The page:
JACKSONVILLE, Ill. — Even though the weather seems to think it’s still summer, fall has arrived. This means leaves changing color, apple cider, and pumpkin spice everywhere. It also means many of us will be taking a visit to a pumpkin patch.
Pumpkins are a member of the Cucurbitaceae family, along with several other familiar plants such as squash, cucumbers, melons, and gourds. These plants are commonly referred to as cucurbits. Typically a cucurbit that produces a round, orange fruit (botanically speaking pumpkins are fruit even though we treat them as vegetables) is called a pumpkin. There are a few species of plants that contain the plants we commonly refer to as pumpkins; Cucurbita maxima, Cucurbita moschata, and primarily Cucurbita pepo.
When it comes to pumpkins, Illinois is king. In 2017 Illinois produced over 640 million pounds of pumpkins, which is almost 4 times more than the runner-up (California). Most (80%) of the pumpkins grown in Illinois aren’t your average carving pumpkins, but processing pumpkins used to make canned pumpkin. Processing pumpkins are typically the size and shape of a watermelon, with light orange skin, and weigh about 20 pounds. According to the Morton (IL) Chamber of Commerce, about 80 percent of canned pumpkin in the world is produced at the Libby’s plant there, making Morton the “Pumpkin Capital of the World.” If you make your pumpkin pie with canned pumpkin, that pumpkin probably came from Illinois.
When you make your way out to the pumpkin patch here are a few things to look for when you’re selecting pumpkins.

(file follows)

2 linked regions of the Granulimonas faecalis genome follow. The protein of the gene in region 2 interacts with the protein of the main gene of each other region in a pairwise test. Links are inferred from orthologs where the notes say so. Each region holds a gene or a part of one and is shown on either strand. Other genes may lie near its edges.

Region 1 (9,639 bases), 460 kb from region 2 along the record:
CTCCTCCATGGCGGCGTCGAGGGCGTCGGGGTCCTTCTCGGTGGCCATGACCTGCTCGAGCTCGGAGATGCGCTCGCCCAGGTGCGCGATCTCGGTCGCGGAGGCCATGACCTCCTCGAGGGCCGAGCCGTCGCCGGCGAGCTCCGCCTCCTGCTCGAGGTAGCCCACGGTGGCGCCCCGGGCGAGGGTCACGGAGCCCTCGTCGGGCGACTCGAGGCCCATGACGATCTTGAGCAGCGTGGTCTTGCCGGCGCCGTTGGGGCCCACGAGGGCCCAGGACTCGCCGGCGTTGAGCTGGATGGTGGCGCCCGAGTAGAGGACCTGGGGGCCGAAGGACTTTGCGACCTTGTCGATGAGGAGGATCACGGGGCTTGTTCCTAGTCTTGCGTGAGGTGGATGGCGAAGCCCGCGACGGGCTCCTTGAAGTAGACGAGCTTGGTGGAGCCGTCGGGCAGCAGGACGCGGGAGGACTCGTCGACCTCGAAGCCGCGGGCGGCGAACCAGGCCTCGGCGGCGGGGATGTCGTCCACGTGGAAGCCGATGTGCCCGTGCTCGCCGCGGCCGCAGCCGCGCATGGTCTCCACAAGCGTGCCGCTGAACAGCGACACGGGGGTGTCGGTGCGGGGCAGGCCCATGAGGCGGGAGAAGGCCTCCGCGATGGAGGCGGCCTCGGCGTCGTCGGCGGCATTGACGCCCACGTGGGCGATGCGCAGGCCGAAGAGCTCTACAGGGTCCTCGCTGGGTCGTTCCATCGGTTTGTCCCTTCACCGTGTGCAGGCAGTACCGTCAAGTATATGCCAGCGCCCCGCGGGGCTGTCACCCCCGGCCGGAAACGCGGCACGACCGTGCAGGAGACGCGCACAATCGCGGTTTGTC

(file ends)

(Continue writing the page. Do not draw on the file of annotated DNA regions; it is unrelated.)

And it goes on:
- First, choose a pumpkin with a stem. Pumpkins without a stem don’t last as long as those that do. Also, never carry your pumpkin by the stem. If the stem breaks off it creates a wound that can lead to rot.
- Many people look for a nice round pumpkin, but in reality the shape of the pumpkin isn’t all that important. If you plan on carving and/or displaying your pumpkin look for one with a flat bottom, so it will stand upright.
- Examine pumpkins for soft spots, mold, wrinkles, holes or open cuts. If you find any of these, move to the next pumpkin because these areas will rot.
- Keep your pumpkin in a cool place until you are ready to carve it, this will help extend the life of your pumpkin.
When it comes time to carve your pumpkin, wash it with warm water and a little dish soap and let it dry. Carving should only be done a few days before Halloween. After pumpkins have been carved they begin to lose moisture and rot organisms begin to move in. One way to help slow down the decline of your pumpkin is to wash the cut surfaces with a 20% bleach solution (to help prevent rot) and coat the cuts with petroleum jelly (to help prevent moisture loss). Using a candle can also speed up the deterioration of pumpkins, so instead use a battery powered light.
Once you’re done with your pumpkin, it will make a great addition to your compost.
— University of Illinois Extension
For more news from Illinois, click here.